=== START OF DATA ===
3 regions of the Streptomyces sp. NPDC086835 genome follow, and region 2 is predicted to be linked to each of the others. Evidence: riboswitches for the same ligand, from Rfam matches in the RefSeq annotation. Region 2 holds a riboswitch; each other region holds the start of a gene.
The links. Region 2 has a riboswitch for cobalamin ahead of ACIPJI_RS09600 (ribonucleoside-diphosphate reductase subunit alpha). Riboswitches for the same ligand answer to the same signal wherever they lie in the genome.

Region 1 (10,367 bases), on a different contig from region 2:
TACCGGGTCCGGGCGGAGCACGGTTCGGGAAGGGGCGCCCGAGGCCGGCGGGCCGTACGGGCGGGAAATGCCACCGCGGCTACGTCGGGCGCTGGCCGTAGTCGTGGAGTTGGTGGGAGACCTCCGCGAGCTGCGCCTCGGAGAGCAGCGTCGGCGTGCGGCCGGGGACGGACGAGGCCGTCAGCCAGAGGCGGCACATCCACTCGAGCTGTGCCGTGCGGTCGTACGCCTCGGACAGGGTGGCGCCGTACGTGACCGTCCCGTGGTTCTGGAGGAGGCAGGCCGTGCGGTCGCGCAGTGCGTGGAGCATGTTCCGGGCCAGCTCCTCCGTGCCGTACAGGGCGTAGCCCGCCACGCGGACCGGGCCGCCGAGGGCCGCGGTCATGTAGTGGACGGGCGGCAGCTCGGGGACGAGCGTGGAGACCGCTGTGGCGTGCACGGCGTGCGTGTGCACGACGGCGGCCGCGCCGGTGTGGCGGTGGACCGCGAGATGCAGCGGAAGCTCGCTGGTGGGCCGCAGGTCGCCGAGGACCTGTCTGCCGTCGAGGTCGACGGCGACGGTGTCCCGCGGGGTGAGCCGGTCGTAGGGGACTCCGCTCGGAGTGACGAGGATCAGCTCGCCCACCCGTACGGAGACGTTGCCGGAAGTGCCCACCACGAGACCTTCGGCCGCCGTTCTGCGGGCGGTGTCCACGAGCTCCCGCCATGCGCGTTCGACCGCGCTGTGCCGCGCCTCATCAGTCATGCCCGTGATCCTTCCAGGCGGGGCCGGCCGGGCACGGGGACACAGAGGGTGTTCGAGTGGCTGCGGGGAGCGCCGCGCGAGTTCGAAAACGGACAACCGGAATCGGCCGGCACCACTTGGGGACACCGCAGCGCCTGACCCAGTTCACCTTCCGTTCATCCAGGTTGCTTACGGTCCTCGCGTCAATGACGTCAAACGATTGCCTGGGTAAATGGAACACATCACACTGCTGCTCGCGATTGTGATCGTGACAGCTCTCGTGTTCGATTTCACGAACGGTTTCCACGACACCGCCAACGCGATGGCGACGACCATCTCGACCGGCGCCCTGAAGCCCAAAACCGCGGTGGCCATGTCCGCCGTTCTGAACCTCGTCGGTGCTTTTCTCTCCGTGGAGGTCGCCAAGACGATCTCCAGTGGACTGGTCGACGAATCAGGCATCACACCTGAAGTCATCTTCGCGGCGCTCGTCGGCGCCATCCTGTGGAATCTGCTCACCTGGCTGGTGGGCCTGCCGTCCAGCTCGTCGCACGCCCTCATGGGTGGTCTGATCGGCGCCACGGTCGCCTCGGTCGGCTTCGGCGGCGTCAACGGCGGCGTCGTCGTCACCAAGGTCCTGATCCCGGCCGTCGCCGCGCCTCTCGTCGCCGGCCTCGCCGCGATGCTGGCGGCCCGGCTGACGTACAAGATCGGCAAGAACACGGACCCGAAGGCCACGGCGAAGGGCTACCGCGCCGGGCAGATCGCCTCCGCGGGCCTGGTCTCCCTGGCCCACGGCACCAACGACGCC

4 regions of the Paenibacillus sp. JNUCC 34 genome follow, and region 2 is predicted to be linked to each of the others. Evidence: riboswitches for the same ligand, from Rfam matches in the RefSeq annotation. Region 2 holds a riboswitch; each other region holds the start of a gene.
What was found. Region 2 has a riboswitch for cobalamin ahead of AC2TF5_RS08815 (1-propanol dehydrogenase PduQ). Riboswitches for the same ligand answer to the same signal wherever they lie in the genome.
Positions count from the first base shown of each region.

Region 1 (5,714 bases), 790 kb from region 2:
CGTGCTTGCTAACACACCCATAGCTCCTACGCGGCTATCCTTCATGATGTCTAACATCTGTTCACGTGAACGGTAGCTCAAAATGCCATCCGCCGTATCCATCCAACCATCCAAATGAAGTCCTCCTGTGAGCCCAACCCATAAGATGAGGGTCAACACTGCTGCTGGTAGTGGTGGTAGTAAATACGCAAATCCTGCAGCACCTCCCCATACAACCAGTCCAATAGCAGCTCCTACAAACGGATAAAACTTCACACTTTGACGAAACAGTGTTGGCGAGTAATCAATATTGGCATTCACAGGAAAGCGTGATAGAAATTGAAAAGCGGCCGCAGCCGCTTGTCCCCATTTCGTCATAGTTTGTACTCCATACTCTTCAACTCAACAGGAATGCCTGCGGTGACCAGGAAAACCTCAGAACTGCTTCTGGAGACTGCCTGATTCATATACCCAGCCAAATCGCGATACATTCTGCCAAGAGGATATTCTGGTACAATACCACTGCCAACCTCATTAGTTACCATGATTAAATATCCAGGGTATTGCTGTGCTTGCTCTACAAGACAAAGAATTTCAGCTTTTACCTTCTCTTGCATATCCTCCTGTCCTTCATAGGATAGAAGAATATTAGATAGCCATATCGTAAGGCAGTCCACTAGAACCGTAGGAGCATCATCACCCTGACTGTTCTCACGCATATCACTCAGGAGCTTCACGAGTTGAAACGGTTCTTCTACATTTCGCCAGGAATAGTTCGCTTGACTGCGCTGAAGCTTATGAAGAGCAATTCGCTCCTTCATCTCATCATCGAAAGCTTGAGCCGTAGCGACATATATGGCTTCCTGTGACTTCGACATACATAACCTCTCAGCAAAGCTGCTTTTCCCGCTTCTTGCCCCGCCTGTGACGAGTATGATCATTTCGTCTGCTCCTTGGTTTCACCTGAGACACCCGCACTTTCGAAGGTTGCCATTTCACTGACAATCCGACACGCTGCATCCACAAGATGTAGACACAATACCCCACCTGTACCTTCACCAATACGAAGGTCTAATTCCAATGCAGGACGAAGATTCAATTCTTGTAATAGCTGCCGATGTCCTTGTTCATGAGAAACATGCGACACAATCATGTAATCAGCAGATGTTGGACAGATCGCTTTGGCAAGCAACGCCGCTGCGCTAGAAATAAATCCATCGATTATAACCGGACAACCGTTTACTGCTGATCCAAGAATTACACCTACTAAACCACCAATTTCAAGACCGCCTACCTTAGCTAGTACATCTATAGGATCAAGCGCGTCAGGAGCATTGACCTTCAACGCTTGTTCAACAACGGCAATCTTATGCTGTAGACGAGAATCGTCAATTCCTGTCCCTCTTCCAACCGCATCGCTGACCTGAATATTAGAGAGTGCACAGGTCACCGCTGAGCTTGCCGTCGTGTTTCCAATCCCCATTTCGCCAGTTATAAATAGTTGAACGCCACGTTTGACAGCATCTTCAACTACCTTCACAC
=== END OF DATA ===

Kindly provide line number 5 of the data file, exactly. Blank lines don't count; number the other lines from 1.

4 regions of the Paenibacillus sp. JNUCC 34 genome follow, and region 2 is predicted to be linked to each of the others. Evidence: riboswitches for the same ligand, from Rfam matches in the RefSeq annotation. Region 2 holds a riboswitch; each other region holds the start of a gene.